One unique security feature of Android is the permission check when installing 3rd party apps. The system lists all permissions that an app requires and asks the user to check if that’s alright. Such permissions are the ability to receive your location, send or receive text messages, internet access, phone calls and many more. The user can be sure that the app is not doing any of such activities without the appropriate permission. In case the developer forgets to add a particular permission then the operating system will simply block the corresponding function which leads to a “Force Close”, which means the app will be terminated.
Not too long ago the first Android Trojan got some media attention. The first variant of the malware (which was detected by Avira as “TR/SMS.AndroidOS.A”) pretended to be a Movie player. Instead of playing movies the malware was sending messages to premium numbers in Russia. Suspiciously for the user it had to ask for the permission to send SMS. In this case it should be obvious that a movie player should not be able to send text messages. But what if a Trojan hides in a fancy messaging app instead?
One of the biggest security issues however are security exploits. One example was the HTC EVO 4G released earlier this year. There were two exploitable binaries (“skyagent” and “hstools”) that allowed access to the root of the file system. Potentially there could be new exploitable binaries in any new phone. Not only in the operating system but also in additional components installed by the phone manufactures and network providers. Some communities also exploit such vulnerabilities to gain root access to their phones in order to install custom ROMs. Recently so called 1-click root tools are very popular. The risk here is that most of the times these security holes are never fixed until the next OS update and therefore the vulnerabilities are also a worthwhile target for malware writers! With root access a malicious app could easily install itself as system application or even load into the Linux kernel directly as a loadable kernel module. The user probably wouldn’t even recognize the malware, and even if he does, he will have a hard time to get rid of it. Even after a factory reset the malware is still active because during the wipe the system partition is not touched at all. Sure you can flash a new custom ROM to remove the malware but then you also void the warranty of your phone.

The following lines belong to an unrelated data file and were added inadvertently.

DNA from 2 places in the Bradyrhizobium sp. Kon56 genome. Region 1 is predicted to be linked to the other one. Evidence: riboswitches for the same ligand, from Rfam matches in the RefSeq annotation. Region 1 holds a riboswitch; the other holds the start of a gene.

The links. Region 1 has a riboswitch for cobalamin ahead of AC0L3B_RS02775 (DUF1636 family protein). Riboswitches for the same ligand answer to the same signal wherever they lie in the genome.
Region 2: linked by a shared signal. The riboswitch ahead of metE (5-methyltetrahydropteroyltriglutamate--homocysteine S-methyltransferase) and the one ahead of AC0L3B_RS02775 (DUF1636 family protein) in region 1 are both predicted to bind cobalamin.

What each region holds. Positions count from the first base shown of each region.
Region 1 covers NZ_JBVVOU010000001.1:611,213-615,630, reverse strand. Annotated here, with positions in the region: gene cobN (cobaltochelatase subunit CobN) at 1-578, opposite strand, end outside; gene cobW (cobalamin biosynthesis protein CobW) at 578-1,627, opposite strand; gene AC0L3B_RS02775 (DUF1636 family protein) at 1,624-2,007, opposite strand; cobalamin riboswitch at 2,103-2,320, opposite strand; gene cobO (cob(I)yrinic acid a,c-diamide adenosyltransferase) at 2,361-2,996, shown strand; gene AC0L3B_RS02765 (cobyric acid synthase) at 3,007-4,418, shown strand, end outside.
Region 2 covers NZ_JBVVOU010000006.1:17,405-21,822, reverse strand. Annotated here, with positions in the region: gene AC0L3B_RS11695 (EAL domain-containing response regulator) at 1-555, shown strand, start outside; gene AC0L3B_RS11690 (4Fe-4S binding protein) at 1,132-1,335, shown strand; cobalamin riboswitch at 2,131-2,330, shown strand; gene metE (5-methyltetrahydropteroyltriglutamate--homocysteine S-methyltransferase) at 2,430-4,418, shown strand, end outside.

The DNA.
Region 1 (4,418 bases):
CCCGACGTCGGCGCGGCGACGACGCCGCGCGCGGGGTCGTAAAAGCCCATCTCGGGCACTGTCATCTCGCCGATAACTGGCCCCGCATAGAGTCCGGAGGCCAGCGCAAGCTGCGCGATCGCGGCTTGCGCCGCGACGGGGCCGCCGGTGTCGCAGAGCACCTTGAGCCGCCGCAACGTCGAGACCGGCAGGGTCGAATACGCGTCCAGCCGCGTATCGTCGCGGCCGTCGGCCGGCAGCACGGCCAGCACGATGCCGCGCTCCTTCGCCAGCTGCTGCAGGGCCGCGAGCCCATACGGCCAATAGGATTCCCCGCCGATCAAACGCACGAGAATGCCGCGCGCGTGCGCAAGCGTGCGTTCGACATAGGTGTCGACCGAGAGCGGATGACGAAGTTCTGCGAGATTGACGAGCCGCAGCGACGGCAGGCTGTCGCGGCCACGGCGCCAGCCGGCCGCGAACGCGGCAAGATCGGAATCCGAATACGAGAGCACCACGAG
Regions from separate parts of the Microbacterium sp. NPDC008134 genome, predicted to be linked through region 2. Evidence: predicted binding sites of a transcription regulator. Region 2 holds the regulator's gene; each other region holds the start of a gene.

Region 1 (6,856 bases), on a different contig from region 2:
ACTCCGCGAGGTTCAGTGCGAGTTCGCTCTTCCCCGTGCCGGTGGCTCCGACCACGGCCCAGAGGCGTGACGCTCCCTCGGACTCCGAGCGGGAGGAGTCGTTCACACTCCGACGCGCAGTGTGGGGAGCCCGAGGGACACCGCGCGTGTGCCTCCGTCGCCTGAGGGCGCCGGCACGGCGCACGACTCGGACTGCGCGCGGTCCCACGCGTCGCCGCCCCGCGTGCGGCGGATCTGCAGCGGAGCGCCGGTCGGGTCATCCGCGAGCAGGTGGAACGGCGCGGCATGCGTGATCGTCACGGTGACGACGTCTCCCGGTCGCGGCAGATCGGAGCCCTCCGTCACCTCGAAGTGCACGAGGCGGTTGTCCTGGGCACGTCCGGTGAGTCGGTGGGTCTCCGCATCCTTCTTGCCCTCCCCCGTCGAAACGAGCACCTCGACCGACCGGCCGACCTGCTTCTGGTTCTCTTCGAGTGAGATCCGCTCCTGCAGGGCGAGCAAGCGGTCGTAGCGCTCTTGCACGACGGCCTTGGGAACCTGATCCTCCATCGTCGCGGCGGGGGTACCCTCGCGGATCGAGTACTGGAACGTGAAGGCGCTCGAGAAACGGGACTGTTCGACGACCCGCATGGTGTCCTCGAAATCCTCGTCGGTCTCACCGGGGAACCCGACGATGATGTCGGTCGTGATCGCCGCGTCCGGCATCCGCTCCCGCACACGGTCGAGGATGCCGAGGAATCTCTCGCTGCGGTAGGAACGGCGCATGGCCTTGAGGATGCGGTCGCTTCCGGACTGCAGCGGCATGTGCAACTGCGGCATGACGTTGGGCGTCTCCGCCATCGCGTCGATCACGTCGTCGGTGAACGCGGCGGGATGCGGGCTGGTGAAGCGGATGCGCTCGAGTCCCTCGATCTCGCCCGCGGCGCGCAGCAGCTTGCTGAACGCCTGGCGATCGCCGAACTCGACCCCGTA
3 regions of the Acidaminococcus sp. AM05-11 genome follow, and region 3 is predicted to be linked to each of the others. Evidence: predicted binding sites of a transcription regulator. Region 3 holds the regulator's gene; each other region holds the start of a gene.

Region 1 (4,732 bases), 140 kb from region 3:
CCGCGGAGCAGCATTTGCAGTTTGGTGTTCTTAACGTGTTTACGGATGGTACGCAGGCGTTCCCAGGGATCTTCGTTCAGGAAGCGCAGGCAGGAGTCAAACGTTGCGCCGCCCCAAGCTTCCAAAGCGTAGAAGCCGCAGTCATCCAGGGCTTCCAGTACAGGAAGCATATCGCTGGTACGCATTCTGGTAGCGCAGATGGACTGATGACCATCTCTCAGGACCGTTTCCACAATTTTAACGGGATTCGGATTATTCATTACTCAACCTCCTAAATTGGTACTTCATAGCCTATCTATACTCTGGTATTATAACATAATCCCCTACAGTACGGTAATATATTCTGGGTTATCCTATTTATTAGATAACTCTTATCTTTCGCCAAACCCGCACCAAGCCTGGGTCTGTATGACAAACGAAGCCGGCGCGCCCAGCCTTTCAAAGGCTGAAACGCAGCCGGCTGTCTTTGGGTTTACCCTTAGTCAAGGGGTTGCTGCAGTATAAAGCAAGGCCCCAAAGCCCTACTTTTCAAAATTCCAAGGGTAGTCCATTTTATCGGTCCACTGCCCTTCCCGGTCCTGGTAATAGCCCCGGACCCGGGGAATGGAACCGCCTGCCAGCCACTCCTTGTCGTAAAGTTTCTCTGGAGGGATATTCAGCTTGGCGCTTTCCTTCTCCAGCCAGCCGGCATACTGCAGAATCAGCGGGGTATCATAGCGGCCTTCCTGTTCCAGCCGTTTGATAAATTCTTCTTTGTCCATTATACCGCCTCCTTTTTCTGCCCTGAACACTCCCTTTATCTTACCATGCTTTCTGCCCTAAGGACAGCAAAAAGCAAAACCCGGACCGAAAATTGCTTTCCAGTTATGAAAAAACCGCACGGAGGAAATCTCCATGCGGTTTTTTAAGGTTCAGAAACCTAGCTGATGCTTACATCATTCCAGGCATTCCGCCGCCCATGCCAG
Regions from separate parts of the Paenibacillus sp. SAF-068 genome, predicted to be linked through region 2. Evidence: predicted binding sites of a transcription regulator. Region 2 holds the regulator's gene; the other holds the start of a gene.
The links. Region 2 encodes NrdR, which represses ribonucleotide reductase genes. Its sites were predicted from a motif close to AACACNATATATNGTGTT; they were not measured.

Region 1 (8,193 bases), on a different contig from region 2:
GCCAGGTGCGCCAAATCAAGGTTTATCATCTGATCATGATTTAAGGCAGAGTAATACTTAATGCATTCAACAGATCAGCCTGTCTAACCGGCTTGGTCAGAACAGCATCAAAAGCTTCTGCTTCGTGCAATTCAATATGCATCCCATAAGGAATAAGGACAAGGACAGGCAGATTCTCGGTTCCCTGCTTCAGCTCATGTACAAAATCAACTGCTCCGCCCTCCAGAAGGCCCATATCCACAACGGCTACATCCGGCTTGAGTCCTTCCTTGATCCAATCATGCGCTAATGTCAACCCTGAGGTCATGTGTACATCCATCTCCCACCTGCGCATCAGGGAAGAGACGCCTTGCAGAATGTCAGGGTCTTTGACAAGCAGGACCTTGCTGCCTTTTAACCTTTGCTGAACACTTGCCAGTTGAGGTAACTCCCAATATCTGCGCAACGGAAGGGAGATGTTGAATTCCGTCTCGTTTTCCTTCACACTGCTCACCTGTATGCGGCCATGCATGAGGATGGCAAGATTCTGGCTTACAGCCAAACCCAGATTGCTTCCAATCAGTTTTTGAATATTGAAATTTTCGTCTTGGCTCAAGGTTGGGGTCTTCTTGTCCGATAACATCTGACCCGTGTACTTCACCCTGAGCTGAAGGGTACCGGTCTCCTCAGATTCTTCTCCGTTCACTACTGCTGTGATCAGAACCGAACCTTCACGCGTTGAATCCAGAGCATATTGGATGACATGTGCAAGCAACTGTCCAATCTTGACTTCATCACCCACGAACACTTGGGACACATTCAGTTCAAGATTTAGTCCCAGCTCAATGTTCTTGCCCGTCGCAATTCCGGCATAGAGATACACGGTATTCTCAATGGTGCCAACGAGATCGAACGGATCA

Another recent example for exploits is Adobe Flash Player. Unfortunately the tradition of zero days exploits known from Windows might also catch on more platforms in the future. There’s already a critical vulnerability in Flash for Android 10.1.92.10 which could allow an attacker to take control of the system. Currently Flash is only working on Android 2.2 which is not very widespread yet, but for the end of 2012 Adobe expects to have Flash up and running on 250 million Smartphones. Besides that, Flash will not only run on Android but is supposed to run on BlackBerry OS, Symbian, web OS and Windows Phone 7 as well.
After all Android’s popularity is still in an early stage. However due to the aggressive growth (currently 200.000 new Android devices are activated every day) the platform gains more and more popularity. It does not only compete with iPhone and Symbian OS but due to the introduction of Android tablet PCs, netbooks and Google TV there will also be some competition for desktop PCs. These are clear signs that in the longer run Android will become a potential target for malware attacks.
Currently there is no critically dangerous malware in the field but it’s still very important that people use their phone just as carefully as they use their desktop PC because technically an attack is always possible. Think twice what apps you are installing, avoid visiting dubious websites and don’t open suspicious links you receive through text messages, emails and social media platforms.